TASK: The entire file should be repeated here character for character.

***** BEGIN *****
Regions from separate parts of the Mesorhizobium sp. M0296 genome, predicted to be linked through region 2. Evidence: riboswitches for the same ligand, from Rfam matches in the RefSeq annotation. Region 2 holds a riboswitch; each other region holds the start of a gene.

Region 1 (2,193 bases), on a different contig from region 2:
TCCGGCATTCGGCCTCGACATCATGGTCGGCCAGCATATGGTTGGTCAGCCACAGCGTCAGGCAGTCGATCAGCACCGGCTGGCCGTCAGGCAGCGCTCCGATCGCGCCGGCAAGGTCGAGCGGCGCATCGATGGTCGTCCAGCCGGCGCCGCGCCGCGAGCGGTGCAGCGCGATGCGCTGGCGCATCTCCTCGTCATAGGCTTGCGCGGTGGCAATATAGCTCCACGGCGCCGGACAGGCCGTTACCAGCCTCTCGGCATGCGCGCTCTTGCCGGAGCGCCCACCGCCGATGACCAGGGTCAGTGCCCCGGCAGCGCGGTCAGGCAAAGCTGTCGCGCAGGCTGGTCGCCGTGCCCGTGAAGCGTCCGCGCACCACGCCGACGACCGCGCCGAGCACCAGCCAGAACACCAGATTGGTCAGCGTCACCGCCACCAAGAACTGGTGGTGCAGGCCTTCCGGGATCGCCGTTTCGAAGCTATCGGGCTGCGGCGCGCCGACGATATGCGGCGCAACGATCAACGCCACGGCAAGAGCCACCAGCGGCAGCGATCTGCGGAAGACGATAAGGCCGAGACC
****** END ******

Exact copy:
Regions from separate parts of the Mesorhizobium sp. M0296 genome, predicted to be linked through region 2. Evidence: riboswitches for the same ligand, from Rfam matches in the RefSeq annotation. Region 2 holds a riboswitch; each other region holds the start of a gene.

Region 1 (2,193 bases), on a different contig from region 2:
TCCGGCATTCGGCCTCGACATCATGGTCGGCCAGCATATGGTTGGTCAGCCACAGCGTCAGGCAGTCGATCAGCACCGGCTGGCCGTCAGGCAGCGCTCCGATCGCGCCGGCAAGGTCGAGCGGCGCATCGATGGTCGTCCAGCCGGCGCCGCGCCGCGAGCGGTGCAGCGCGATGCGCTGGCGCATCTCCTCGTCATAGGCTTGCGCGGTGGCAATATAGCTCCACGGCGCCGGACAGGCCGTTACCAGCCTCTCGGCATGCGCGCTCTTGCCGGAGCGCCCACCGCCGATGACCAGGGTCAGTGCCCCGGCAGCGCGGTCAGGCAAAGCTGTCGCGCAGGCTGGTCGCCGTGCCCGTGAAGCGTCCGCGCACCACGCCGACGACCGCGCCGAGCACCAGCCAGAACACCAGATTGGTCAGCGTCACCGCCACCAAGAACTGGTGGTGCAGGCCTTCCGGGATCGCCGTTTCGAAGCTATCGGGCTGCGGCGCGCCGACGATATGCGGCGCAACGATCAACGCCACGGCAAGAGCCACCAGCGGCAGCGATCTGCGGAAGACGATAAGGCCGAGACC